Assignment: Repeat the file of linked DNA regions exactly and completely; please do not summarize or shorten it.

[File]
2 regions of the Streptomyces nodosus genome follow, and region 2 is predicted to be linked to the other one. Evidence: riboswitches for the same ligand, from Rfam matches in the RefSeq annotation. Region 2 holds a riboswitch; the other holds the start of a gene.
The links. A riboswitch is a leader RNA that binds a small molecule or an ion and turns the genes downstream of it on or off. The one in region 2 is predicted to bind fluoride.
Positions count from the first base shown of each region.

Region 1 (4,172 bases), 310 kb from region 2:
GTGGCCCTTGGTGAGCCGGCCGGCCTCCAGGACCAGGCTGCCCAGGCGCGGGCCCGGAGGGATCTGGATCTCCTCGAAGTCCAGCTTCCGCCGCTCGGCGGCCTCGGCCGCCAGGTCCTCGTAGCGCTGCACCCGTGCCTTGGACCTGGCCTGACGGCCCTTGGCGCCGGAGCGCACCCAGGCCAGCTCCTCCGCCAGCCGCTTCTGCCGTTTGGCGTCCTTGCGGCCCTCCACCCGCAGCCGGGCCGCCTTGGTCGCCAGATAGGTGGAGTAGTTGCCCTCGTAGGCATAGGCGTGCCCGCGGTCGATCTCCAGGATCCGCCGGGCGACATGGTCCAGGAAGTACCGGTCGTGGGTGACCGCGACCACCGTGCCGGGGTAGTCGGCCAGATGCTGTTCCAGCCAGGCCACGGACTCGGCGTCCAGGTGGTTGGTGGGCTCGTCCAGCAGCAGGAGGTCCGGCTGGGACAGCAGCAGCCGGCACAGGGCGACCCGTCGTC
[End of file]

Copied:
2 regions of the Streptomyces nodosus genome follow, and region 2 is predicted to be linked to the other one. Evidence: riboswitches for the same ligand, from Rfam matches in the RefSeq annotation. Region 2 holds a riboswitch; the other holds the start of a gene.
The links. A riboswitch is a leader RNA that binds a small molecule or an ion and turns the genes downstream of it on or off. The one in region 2 is predicted to bind fluoride.
Positions count from the first base shown of each region.

Region 1 (4,172 bases), 310 kb from region 2:
GTGGCCCTTGGTGAGCCGGCCGGCCTCCAGGACCAGGCTGCCCAGGCGCGGGCCCGGAGGGATCTGGATCTCCTCGAAGTCCAGCTTCCGCCGCTCGGCGGCCTCGGCCGCCAGGTCCTCGTAGCGCTGCACCCGTGCCTTGGACCTGGCCTGACGGCCCTTGGCGCCGGAGCGCACCCAGGCCAGCTCCTCCGCCAGCCGCTTCTGCCGTTTGGCGTCCTTGCGGCCCTCCACCCGCAGCCGGGCCGCCTTGGTCGCCAGATAGGTGGAGTAGTTGCCCTCGTAGGCATAGGCGTGCCCGCGGTCGATCTCCAGGATCCGCCGGGCGACATGGTCCAGGAAGTACCGGTCGTGGGTGACCGCGACCACCGTGCCGGGGTAGTCGGCCAGATGCTGTTCCAGCCAGGCCACGGACTCGGCGTCCAGGTGGTTGGTGGGCTCGTCCAGCAGCAGGAGGTCCGGCTGGGACAGCAGCAGCCGGCACAGGGCGACCCGTCGTC